Impact Of The Agricultural Revolution In Europe

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Sweeping changes impacted all of Europe during the 17th and 18th centuries; in fact, these two hundred years serve as the bridge between the Medieval Period and the “Modern Era”. Many antiquated systems and structures were eradicated, and in their place(s), new technologies emerged. One of the most significant changes occurred through the agricultural revolution. Ironically, these fundamental changes (in how people met their survival needs) most benefitted the already secure middle class and nobility. In reaction to continued oppression and poverty, and heavily influenced by the ideals of the Enlightenment, the peasants of Europe- in particular France-banded together to demand radical changes in the way society was structured, ultimately leading …show more content…
Villages and people were exposed to diseases, war, and more than often, a life of poverty. Throughout the eleventh and twelfth centuries, local lords owned the land that peasants worked on. Peasants on the land were divided between slaves and serfs. Peasants were not allowed to leave the land their lord’s owned without seeking permission. The serf latter was somewhat freer than slaves, in which serfs could have families while slaves could not. Serfdom was a hereditary process in which one would be tied to their lord’s lands until they could purchase a part of the land, or ended up marrying a free person. Peasants mostly worked somewhere around three to four days on the lord’s land, although during the harvest or plantation periods, they would work for longer. Full-time servants were required to work every day of the week, but would get a break on Sunday’s to attend mass. By the end of the twelfth century and into the thirteenth century, peasants being bound to their lands by lords began to loosen and therefore slowly started to go …show more content…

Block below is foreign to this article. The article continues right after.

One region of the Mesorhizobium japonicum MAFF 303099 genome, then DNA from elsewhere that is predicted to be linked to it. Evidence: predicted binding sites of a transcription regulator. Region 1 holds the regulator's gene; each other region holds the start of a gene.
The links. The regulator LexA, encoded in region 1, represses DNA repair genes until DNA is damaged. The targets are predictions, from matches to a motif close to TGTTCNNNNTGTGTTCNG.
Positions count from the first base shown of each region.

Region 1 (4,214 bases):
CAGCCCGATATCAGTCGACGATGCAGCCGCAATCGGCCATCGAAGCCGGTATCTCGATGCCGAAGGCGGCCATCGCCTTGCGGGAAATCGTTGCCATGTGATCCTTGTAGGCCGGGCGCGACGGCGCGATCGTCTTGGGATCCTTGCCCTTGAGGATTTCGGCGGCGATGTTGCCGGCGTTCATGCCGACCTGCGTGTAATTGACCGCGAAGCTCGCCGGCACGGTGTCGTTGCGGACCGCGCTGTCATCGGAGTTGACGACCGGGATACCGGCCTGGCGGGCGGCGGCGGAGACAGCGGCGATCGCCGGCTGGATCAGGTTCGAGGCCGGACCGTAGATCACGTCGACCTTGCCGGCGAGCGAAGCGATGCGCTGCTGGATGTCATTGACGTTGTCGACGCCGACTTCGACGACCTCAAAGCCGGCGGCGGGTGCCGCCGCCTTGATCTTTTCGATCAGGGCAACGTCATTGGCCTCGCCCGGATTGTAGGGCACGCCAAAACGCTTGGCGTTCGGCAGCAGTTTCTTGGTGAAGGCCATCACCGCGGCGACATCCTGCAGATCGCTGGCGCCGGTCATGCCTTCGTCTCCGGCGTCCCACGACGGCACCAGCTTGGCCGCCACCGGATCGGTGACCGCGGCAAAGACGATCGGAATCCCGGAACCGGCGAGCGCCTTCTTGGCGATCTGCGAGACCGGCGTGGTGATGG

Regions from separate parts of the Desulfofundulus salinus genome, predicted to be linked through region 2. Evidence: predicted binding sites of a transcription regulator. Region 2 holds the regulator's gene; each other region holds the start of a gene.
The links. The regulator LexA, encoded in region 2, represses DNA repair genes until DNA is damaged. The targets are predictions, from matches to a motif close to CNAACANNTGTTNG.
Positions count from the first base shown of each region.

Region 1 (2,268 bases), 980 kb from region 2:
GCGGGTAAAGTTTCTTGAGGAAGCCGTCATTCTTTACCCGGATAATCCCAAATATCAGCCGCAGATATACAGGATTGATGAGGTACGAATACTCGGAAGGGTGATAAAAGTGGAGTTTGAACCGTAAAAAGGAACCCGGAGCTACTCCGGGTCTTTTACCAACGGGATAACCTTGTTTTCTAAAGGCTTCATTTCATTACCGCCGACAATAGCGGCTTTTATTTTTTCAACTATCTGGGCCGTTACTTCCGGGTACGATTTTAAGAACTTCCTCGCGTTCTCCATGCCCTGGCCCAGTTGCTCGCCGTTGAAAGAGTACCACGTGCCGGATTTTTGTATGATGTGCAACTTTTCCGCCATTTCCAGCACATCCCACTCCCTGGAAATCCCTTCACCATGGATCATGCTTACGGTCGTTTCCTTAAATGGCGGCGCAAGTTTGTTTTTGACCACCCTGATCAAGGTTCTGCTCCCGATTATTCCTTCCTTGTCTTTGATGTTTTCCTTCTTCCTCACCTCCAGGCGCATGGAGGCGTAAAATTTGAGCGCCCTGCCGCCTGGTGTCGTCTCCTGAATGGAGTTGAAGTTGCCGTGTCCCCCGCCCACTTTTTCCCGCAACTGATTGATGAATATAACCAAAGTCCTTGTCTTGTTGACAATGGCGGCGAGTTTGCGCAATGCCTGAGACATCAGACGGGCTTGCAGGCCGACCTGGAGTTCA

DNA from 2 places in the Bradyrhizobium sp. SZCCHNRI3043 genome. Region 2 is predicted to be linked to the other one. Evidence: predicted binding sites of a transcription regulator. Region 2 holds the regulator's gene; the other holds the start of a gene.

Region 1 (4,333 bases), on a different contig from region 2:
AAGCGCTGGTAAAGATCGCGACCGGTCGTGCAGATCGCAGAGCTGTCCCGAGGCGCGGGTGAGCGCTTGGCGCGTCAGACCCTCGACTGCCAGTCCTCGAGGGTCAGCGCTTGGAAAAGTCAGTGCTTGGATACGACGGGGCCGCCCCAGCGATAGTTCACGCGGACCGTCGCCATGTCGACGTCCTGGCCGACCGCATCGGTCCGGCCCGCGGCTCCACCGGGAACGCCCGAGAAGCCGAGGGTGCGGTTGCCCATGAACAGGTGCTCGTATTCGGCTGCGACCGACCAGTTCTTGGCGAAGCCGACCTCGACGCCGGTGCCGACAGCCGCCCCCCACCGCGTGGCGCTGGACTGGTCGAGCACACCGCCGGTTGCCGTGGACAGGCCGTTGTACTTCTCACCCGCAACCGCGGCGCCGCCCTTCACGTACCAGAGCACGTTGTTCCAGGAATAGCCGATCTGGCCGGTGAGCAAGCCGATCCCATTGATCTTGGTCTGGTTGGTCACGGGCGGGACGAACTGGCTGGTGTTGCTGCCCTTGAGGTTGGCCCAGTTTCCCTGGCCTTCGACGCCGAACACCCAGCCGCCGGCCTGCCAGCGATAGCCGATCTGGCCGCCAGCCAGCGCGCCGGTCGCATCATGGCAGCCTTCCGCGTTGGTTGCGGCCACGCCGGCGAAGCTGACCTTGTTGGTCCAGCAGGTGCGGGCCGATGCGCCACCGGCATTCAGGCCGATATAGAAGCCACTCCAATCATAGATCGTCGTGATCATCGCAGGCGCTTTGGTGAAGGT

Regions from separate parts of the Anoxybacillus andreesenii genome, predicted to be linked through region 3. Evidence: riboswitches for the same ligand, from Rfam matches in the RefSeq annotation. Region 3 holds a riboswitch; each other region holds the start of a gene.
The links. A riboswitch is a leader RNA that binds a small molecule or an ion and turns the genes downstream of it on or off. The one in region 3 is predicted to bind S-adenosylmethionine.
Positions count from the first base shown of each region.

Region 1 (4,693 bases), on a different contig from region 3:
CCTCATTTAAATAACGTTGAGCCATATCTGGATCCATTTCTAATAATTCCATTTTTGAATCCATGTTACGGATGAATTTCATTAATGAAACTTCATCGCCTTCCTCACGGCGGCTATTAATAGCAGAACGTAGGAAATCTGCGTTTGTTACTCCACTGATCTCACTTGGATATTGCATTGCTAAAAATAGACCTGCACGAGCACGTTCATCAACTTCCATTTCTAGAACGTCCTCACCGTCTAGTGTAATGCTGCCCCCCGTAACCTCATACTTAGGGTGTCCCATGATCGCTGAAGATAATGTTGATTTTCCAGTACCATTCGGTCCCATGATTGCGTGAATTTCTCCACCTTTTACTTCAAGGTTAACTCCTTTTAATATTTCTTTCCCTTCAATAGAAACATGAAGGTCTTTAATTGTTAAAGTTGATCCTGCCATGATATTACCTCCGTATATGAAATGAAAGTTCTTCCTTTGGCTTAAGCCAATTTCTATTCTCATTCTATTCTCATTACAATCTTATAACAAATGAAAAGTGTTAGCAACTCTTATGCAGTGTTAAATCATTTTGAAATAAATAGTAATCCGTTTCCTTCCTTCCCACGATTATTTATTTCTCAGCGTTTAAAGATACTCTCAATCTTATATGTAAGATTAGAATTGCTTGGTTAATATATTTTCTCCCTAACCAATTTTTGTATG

Other peasants were able to have their own strips of land to work on, separate from the lord’s strips. The heart of peasant life was reliant upon collaboration in order to survive, and peasants spent most of their times and days working on the land. Aside from working all day in the fields, peasants had to tend to the horses and cattle that were grazing in the meadow. If they were lucky, the meadows often led to a forest where peasant would gather survival foods, such as fruits, roots, nuts, and berries. They would fish and hunt to provide the simple diet that their family was accustomed to. Contrary to the views of peasant life in the Middle Ages in modern culture, life was uncomplicated and dull. Most peasants did not have a complicated life, in which they only worked, attended church, and occasionally had a celebration. The barely ever got to travel out of their small villages, but they had a sense of unity within the community. In the event of hardship, they were certain that they could turn to their lords for

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